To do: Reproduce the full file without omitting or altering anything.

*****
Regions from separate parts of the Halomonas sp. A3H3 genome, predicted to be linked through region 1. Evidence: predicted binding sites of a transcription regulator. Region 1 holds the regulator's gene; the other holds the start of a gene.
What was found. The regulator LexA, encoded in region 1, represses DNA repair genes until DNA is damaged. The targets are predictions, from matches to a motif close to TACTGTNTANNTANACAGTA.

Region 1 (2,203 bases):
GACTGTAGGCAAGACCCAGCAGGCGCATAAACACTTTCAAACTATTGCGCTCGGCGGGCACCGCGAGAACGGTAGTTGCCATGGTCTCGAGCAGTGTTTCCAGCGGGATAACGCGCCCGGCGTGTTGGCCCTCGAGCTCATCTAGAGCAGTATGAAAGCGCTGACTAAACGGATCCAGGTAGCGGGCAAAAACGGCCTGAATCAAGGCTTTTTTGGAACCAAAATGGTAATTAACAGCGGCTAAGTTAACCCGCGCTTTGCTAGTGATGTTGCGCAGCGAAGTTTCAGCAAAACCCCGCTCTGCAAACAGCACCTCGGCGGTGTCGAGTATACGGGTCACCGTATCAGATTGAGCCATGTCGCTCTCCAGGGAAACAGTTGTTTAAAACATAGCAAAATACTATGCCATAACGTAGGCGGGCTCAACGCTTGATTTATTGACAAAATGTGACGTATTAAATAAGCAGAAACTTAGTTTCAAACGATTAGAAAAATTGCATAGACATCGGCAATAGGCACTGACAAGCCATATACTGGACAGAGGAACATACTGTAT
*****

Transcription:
Regions from separate parts of the Halomonas sp. A3H3 genome, predicted to be linked through region 1. Evidence: predicted binding sites of a transcription regulator. Region 1 holds the regulator's gene; the other holds the start of a gene.
What was found. The regulator LexA, encoded in region 1, represses DNA repair genes until DNA is damaged. The targets are predictions, from matches to a motif close to TACTGTNTANNTANACAGTA.

Region 1 (2,203 bases):
GACTGTAGGCAAGACCCAGCAGGCGCATAAACACTTTCAAACTATTGCGCTCGGCGGGCACCGCGAGAACGGTAGTTGCCATGGTCTCGAGCAGTGTTTCCAGCGGGATAACGCGCCCGGCGTGTTGGCCCTCGAGCTCATCTAGAGCAGTATGAAAGCGCTGACTAAACGGATCCAGGTAGCGGGCAAAAACGGCCTGAATCAAGGCTTTTTTGGAACCAAAATGGTAATTAACAGCGGCTAAGTTAACCCGCGCTTTGCTAGTGATGTTGCGCAGCGAAGTTTCAGCAAAACCCCGCTCTGCAAACAGCACCTCGGCGGTGTCGAGTATACGGGTCACCGTATCAGATTGAGCCATGTCGCTCTCCAGGGAAACAGTTGTTTAAAACATAGCAAAATACTATGCCATAACGTAGGCGGGCTCAACGCTTGATTTATTGACAAAATGTGACGTATTAAATAAGCAGAAACTTAGTTTCAAACGATTAGAAAAATTGCATAGACATCGGCAATAGGCACTGACAAGCCATATACTGGACAGAGGAACATACTGTAT